It's all happened so quickly but my sister and her man have finally found a good house and moved in. Yesterday as I helped a little, I said goodbye to one of my favourite views. I used to enjoy this panorama every time I approached their old house; the sky, the flats and the big yellow chip that marks the end of the freeway.
Betty said today that she thought that I was more anxious than she was about the possibilty of not finding a house in time. The owners of their old house are planning to put it on a truck and move it to the country and then redevelop the block. I have to say I was pretty worried. Partly because it makes me feel insecure thinking that there might be no good houses to rent in our suburb at a reasonable price. And partly because even just the thought of having to put all your stuff in storage and find somewhere temporary to live just freaks me out. Bigtime. Even if it is not me and my little family but people in my bigger family.
Anyway it has all worked out rather well. The house is charming, the timing is perfect and it is closer to the tram than their last house. When Betty first told me about the new house, there were two main concerns. One was that it smelt a bit musty and the second was the kitchen sink.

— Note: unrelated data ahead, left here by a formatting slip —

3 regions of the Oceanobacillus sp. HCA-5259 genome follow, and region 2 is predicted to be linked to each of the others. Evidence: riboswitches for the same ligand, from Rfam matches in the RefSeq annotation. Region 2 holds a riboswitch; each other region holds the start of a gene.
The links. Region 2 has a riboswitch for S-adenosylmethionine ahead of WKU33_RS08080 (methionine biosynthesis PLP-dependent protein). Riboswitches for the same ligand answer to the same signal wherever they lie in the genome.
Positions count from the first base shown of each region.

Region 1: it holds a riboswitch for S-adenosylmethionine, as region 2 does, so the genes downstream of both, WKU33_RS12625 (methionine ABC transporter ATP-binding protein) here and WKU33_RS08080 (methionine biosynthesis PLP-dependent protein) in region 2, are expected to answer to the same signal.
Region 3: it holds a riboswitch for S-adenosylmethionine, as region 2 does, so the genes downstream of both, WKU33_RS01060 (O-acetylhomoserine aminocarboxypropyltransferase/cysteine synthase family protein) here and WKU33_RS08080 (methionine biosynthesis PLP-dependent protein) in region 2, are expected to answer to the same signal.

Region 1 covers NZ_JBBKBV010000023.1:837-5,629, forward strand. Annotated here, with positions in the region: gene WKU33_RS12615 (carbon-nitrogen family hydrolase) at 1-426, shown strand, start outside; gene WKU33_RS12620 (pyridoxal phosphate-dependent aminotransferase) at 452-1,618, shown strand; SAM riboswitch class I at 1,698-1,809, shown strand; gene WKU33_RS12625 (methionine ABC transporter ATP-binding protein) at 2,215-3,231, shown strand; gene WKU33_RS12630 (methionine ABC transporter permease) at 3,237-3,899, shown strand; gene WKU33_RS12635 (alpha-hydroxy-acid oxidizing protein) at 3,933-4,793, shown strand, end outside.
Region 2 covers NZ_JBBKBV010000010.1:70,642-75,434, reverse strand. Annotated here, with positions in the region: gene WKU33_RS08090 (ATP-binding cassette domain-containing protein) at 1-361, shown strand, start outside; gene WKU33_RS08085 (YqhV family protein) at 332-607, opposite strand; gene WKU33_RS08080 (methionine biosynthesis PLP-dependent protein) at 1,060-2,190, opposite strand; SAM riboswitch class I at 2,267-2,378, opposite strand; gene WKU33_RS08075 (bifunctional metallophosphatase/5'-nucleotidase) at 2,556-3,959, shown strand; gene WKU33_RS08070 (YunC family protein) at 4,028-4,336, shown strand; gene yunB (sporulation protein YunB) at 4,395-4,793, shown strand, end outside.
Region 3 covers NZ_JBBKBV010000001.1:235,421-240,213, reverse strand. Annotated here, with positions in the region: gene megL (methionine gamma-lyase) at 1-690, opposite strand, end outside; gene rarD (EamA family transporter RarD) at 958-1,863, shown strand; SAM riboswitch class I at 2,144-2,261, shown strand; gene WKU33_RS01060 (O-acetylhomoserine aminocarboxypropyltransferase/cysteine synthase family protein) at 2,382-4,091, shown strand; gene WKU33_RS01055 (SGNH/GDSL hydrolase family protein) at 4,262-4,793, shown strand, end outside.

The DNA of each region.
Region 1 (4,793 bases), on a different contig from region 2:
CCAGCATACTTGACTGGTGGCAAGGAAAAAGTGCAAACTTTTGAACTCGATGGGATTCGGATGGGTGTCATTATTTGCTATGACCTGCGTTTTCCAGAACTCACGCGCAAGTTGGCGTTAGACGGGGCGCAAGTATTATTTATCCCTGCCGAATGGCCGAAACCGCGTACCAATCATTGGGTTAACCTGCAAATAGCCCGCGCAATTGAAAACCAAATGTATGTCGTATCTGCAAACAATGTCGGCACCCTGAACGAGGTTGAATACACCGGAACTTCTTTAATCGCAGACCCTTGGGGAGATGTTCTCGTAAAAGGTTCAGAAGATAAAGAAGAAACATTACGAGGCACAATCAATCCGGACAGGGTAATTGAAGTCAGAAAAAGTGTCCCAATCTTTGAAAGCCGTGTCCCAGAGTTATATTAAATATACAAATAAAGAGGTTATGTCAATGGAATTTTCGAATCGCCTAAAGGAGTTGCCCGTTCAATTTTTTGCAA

The musty smell is already being chased away by a flurry of cleaning and movement and open windows. The sink kind of illustrates kind of how I feel about some of the features of old houses. Charming, but is it practical? I love the original old cabinetry (which continues along the wall) and the old lino and the kooky retro wallpaper behind the sink, but it is rather small and there isn't much space for stacking either clean or dirty dishes. In my house (which I have rented since the late eighties) I committed an act of vandalism to make my scullery workable. I ripped out some of the cabinetry and built shelves and it now works really well. But our house was in such terrible condition at that time, that I think all the landlord has noticed on his inspections has been improvement. No doubt Betty will figure out how to make it work, she's very clever like that.
The house is in pretty original condition and looks like it has been well loved. It even has old tools and bits of ephemera to discover. Inside the linen press I found this, old sticky tape and all.
It has been fun exploring the new house, oohing and ahing at each new discovery. Imagining how it might look with furniture and decor. Making endless useless suggestions that probably drove my sister batty by the end of the day. Part of me craves the thrill of a new house and part of me is terrified of having to pack and unpack all those boxes and the ensuing chaos. When I moved into the house I live in now, I vowed to stay put. And I have. For about 18 years I think, which is a long, long time for a rented house. I think I've been lucky but maybe also a bit chicken.
They also have a delightful old Hills Hoist in the backyard. At lunch today, I shyly mentioned that I had written about her clothes line in Mrs Washalot and that I hoped she didn't mind. She said I could write whatever I liked as long as I kept in mind that she'd probably read it. I think I'm being nice but sometimes I worry about boundary issues (as in telling the stories of others). Anyway, I am so glad they found a good house. Phew.